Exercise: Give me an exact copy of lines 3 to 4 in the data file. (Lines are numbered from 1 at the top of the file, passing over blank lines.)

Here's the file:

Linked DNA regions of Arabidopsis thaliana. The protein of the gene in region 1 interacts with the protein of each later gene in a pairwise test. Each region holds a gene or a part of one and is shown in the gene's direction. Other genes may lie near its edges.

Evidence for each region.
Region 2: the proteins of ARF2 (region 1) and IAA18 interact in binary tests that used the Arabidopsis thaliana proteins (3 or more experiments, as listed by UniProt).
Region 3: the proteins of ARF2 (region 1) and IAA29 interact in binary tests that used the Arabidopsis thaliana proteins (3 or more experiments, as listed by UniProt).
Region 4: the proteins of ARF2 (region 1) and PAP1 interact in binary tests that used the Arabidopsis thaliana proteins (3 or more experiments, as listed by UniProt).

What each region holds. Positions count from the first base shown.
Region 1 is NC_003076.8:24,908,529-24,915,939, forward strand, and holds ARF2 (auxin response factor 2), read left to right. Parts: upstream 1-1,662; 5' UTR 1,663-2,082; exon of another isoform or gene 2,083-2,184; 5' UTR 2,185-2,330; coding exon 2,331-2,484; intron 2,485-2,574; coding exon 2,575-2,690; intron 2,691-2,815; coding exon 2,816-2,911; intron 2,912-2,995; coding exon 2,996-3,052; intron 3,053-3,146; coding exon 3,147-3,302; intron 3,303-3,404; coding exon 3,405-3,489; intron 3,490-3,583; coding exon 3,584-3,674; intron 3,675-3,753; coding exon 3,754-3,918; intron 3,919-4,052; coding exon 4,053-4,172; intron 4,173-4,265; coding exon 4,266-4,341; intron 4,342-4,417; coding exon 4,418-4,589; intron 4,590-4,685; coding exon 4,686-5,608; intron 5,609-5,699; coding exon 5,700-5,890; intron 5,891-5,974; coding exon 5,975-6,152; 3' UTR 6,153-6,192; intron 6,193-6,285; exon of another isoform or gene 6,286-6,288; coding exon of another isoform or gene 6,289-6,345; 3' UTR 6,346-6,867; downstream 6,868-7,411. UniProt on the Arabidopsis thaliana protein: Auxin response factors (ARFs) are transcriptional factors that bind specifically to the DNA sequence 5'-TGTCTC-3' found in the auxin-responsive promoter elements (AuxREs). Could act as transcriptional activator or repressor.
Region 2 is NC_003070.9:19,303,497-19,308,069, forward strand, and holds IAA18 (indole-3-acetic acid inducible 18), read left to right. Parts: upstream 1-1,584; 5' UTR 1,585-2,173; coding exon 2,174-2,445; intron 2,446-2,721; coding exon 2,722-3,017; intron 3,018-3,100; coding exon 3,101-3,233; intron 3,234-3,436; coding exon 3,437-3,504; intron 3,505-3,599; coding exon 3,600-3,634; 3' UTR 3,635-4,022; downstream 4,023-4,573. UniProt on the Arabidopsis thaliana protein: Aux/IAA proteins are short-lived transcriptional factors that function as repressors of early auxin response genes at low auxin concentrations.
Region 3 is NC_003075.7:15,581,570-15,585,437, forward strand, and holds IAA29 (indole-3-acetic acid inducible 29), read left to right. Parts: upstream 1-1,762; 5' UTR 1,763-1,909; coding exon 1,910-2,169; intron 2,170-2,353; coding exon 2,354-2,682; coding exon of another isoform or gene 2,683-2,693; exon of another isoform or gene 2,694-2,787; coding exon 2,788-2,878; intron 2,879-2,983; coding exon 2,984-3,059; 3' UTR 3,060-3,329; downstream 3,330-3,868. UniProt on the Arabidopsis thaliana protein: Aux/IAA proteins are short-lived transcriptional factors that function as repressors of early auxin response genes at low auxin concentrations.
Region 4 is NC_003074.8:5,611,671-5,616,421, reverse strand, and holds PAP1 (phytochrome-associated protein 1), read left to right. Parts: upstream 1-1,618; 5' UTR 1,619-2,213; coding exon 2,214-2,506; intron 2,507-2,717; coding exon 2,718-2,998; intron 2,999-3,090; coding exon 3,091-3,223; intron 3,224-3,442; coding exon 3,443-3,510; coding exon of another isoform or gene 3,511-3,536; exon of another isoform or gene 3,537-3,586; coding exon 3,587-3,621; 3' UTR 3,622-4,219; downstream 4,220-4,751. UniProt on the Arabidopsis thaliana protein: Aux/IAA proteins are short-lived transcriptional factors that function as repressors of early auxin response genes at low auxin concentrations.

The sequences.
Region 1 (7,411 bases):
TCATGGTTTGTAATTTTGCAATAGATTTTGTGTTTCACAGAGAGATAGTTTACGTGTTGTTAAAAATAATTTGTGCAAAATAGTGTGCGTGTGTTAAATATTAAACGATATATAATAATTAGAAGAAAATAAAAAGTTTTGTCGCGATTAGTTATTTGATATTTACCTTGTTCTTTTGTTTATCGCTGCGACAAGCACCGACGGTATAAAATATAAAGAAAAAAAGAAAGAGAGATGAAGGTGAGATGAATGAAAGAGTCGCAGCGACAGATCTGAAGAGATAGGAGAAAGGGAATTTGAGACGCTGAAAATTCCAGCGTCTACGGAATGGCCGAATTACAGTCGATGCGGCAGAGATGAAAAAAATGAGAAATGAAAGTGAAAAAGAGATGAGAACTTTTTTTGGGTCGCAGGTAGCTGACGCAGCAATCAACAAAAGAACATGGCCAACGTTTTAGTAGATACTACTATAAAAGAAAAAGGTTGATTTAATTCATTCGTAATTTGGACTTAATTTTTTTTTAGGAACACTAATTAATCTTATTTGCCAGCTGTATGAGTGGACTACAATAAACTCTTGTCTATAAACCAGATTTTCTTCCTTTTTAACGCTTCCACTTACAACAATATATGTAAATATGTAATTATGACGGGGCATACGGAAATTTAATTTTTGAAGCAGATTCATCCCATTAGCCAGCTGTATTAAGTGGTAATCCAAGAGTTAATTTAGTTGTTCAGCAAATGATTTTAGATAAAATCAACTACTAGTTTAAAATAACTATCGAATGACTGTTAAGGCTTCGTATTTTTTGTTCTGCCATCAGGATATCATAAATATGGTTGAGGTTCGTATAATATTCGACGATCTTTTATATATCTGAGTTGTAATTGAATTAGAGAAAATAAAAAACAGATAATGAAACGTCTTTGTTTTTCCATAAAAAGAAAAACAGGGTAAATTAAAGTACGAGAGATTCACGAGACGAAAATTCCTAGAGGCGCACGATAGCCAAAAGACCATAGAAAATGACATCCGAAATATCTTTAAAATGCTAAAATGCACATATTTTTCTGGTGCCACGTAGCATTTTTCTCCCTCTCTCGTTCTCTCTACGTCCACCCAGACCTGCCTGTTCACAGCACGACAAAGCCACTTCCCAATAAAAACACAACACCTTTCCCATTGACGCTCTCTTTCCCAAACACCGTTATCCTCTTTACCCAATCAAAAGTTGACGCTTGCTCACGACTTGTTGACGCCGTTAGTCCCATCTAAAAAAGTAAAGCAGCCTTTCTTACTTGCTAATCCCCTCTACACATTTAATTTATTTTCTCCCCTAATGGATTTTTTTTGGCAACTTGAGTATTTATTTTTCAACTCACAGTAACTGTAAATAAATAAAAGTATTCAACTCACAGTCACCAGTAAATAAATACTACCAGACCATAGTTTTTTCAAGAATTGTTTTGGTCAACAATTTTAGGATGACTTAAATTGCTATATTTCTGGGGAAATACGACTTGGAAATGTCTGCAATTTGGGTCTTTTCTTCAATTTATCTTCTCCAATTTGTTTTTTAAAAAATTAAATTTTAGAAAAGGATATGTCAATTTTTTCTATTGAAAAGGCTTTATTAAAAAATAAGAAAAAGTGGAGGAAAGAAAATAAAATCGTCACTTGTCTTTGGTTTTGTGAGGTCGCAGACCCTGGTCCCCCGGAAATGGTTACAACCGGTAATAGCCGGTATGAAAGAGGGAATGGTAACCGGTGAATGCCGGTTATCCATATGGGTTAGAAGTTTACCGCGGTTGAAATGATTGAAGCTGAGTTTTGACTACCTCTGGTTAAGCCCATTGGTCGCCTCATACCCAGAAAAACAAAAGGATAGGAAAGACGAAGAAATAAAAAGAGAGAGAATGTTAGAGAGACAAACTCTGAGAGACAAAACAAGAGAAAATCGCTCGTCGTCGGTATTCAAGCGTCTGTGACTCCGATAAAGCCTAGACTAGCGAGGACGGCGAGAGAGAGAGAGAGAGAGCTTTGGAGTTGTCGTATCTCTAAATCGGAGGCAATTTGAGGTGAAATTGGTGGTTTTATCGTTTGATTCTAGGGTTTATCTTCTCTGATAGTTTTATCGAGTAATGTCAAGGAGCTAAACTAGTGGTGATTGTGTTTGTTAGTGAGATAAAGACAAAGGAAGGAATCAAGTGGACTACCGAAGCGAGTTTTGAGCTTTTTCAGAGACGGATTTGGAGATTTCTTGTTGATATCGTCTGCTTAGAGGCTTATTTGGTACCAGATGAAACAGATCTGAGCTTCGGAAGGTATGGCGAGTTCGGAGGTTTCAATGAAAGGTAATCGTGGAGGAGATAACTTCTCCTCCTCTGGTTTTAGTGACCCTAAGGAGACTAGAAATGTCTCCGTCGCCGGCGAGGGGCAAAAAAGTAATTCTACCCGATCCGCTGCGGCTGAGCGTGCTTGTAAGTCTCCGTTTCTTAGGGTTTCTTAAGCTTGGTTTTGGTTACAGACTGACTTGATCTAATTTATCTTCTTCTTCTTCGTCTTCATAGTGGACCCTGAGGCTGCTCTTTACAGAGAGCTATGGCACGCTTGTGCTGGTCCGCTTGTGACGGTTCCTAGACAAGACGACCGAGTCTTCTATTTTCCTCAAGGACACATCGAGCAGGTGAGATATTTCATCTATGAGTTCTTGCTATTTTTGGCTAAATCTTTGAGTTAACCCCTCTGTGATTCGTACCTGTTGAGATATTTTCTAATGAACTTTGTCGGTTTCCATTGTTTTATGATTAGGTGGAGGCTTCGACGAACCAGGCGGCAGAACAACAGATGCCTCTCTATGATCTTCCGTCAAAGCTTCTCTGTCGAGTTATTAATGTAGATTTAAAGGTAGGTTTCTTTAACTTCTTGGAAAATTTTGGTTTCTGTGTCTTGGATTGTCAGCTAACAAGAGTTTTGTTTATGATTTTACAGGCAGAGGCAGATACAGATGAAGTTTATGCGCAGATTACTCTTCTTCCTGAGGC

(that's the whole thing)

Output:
Region 2: the proteins of ARF2 (region 1) and IAA18 interact in binary tests that used the Arabidopsis thaliana proteins (3 or more experiments, as listed by UniProt).
Region 3: the proteins of ARF2 (region 1) and IAA29 interact in binary tests that used the Arabidopsis thaliana proteins (3 or more experiments, as listed by UniProt).